The Piobaireachd Society did not only pick up interest in Scotland or even Britain, they also attracted admiration from around the world.
Within the correspondence files, we found a letter, dated 1903, from a Walter Sinclair in St Michigan, asking to be sent a copy of some tunes so that his friend, Albert Johnstone, could teach him them on the pipes. He complains that none of the leading pipers in America want to show him anything. (DC80/359)
There is another letter from North America, this time from an Alexander Fraser, editor of ‘The Scottish Canadian’, who requests a copy of the Society rules. He follows the work of the society with great interest and promises that he does what he can for the patriotic cause “but we are far frae the land…”. (DC80/359)
The piobaireachd cause was also remembered on the opposite side of the globe, in Australia, with the 1914 subscription from the Highland Society of Australia found in the correspondence files. We also found a letter from the Australian Highland Society saying that they have about 1200 members and that they publish a monthly, patriotic magazine. (DC80/372) The love for the highlands and piobaireachd playing was clearly well and truly alive in North America and Australasia!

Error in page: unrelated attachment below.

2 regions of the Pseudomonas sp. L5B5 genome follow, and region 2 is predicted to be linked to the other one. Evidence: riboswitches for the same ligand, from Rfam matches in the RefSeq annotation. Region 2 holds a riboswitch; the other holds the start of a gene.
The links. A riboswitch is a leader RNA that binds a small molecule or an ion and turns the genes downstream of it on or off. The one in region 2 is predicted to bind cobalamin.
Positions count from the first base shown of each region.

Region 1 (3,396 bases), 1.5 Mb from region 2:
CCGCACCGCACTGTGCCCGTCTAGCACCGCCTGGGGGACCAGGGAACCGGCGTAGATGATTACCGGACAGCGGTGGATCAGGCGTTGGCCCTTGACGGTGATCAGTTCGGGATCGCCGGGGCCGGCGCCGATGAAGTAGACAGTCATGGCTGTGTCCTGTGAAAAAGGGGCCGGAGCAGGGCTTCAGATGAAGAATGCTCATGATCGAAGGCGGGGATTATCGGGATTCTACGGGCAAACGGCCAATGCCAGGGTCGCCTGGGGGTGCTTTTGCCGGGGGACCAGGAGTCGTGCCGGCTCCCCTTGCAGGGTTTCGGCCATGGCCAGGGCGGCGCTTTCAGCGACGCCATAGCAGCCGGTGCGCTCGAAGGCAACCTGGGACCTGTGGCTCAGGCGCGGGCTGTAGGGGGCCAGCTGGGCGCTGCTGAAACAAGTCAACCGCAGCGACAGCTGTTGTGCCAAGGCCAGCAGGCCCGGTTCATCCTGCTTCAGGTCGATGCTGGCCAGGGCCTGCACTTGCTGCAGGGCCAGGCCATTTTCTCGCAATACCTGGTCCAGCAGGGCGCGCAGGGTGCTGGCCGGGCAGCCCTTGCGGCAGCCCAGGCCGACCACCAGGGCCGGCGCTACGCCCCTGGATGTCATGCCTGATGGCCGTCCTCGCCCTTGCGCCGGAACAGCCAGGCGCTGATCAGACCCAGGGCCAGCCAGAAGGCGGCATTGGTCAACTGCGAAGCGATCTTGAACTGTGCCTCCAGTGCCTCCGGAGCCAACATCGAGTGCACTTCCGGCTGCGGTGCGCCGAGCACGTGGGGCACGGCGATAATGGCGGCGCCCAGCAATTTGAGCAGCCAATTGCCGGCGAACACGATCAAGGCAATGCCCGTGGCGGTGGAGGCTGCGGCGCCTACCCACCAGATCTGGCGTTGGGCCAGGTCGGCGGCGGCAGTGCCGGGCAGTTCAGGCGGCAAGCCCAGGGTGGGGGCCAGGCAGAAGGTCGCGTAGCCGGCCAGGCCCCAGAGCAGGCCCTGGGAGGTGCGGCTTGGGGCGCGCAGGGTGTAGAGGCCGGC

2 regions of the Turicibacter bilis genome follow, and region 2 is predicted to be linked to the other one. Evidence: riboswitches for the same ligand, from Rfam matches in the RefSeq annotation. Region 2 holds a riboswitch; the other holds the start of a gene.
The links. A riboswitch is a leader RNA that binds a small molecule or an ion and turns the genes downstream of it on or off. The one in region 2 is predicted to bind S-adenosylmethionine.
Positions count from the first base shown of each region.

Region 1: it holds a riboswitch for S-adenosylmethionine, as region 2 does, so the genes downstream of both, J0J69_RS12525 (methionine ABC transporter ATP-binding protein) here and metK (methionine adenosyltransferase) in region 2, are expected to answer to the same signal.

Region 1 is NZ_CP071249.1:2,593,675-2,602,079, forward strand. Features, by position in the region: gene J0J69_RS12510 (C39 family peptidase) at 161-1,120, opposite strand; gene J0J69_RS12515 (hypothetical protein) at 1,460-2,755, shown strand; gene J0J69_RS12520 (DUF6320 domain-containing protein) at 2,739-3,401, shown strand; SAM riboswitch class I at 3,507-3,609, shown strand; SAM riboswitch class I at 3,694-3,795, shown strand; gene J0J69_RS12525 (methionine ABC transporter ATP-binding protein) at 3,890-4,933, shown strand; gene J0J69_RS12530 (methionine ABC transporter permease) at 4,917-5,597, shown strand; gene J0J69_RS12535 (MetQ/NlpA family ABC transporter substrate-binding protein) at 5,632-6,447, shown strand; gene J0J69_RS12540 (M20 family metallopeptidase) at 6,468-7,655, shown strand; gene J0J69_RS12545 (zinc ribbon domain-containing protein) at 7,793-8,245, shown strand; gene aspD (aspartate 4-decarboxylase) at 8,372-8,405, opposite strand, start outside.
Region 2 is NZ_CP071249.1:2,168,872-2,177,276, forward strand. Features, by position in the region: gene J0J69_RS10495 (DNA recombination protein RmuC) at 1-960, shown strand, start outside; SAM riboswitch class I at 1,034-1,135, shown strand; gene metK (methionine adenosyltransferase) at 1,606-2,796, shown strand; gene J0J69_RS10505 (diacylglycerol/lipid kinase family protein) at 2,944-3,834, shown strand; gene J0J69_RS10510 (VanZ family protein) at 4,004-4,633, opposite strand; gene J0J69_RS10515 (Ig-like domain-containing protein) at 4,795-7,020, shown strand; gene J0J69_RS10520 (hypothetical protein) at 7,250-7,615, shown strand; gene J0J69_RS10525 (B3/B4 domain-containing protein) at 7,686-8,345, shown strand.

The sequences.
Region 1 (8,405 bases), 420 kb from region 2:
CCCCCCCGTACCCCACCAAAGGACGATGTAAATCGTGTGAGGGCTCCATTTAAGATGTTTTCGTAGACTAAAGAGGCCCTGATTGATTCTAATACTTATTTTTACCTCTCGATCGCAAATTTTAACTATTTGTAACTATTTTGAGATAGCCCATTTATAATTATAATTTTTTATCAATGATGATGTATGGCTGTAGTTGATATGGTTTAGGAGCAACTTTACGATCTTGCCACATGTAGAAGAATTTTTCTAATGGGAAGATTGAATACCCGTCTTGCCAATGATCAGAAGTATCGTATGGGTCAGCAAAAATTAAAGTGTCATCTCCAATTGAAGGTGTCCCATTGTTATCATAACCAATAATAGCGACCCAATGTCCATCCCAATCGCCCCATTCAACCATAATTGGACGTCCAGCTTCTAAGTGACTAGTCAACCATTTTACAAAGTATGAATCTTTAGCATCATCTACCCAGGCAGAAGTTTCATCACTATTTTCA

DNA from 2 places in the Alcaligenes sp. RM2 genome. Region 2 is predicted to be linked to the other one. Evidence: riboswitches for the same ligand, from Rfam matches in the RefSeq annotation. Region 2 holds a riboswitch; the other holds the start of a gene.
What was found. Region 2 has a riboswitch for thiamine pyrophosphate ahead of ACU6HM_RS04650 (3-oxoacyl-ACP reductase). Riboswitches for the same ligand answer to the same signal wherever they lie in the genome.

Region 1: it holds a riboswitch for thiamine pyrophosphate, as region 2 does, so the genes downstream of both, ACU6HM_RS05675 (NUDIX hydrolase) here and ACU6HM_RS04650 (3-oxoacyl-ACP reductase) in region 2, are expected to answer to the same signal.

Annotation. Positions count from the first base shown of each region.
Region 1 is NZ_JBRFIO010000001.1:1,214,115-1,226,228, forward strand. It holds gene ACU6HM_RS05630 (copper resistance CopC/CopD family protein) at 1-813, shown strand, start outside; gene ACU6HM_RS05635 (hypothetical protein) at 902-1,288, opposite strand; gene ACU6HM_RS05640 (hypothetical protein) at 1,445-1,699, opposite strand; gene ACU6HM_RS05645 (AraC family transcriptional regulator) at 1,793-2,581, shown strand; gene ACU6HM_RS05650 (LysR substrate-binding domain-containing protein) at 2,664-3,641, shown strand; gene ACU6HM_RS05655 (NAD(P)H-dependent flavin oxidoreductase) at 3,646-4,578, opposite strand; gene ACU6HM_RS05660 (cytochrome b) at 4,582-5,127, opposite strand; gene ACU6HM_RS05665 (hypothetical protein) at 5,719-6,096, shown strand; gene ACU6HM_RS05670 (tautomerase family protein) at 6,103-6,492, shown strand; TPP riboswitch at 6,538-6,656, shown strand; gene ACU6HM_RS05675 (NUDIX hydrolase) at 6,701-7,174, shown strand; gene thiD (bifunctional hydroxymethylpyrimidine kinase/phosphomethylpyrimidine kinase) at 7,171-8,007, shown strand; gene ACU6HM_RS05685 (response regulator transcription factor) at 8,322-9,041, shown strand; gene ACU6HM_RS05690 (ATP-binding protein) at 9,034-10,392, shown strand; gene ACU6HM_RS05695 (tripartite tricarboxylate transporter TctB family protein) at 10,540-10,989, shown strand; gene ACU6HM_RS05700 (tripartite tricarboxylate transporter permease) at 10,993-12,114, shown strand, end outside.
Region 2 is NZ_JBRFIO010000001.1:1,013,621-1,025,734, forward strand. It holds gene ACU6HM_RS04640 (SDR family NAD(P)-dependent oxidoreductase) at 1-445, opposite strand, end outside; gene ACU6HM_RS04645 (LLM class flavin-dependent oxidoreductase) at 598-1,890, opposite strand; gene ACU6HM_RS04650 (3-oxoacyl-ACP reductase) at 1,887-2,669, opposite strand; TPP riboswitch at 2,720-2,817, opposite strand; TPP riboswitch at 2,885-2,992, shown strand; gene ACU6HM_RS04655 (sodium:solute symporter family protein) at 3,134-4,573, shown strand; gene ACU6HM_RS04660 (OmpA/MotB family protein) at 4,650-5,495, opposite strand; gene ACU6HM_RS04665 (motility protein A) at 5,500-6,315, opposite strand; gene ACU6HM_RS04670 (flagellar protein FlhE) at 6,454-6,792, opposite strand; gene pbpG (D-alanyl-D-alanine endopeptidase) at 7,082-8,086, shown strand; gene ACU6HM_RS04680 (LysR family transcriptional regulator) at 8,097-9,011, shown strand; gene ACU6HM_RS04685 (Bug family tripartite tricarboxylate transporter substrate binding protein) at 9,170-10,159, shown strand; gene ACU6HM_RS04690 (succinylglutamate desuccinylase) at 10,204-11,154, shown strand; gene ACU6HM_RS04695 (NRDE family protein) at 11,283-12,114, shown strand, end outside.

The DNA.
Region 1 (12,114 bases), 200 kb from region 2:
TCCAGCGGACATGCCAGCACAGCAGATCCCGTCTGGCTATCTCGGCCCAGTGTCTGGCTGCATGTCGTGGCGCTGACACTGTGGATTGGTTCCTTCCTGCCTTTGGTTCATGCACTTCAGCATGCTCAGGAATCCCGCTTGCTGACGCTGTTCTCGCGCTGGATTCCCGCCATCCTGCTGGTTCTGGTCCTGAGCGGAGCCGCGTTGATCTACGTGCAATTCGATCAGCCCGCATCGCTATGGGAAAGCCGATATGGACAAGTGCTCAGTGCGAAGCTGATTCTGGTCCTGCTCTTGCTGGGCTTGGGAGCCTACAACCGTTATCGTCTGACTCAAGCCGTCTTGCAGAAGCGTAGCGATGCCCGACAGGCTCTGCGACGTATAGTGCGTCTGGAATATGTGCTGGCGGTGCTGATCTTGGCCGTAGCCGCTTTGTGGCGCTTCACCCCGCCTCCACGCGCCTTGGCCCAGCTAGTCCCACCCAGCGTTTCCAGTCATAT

The society was also followed by someone in perhaps an even more exotic location in 1911, with a letter from a young Egyptian gentleman, A. A. Maleed. He tells the society that he has been employed by the Agricultural bank of Egypt for six years, has played the pipes for the last nine years and would like to be examined for a pipe music certificate. (DC80/368)
The Piobaireachd Society, therefore, had a wide reach and appealed to the international community as much as the British.
In keeping with the global theme the University of Glasgow Archive Services are currently working on an International Student project that celebrates important students from around the world.
Visit again for the next instalment in the Piobaireachd Society blog!
Categories: Archive Services (GUAS)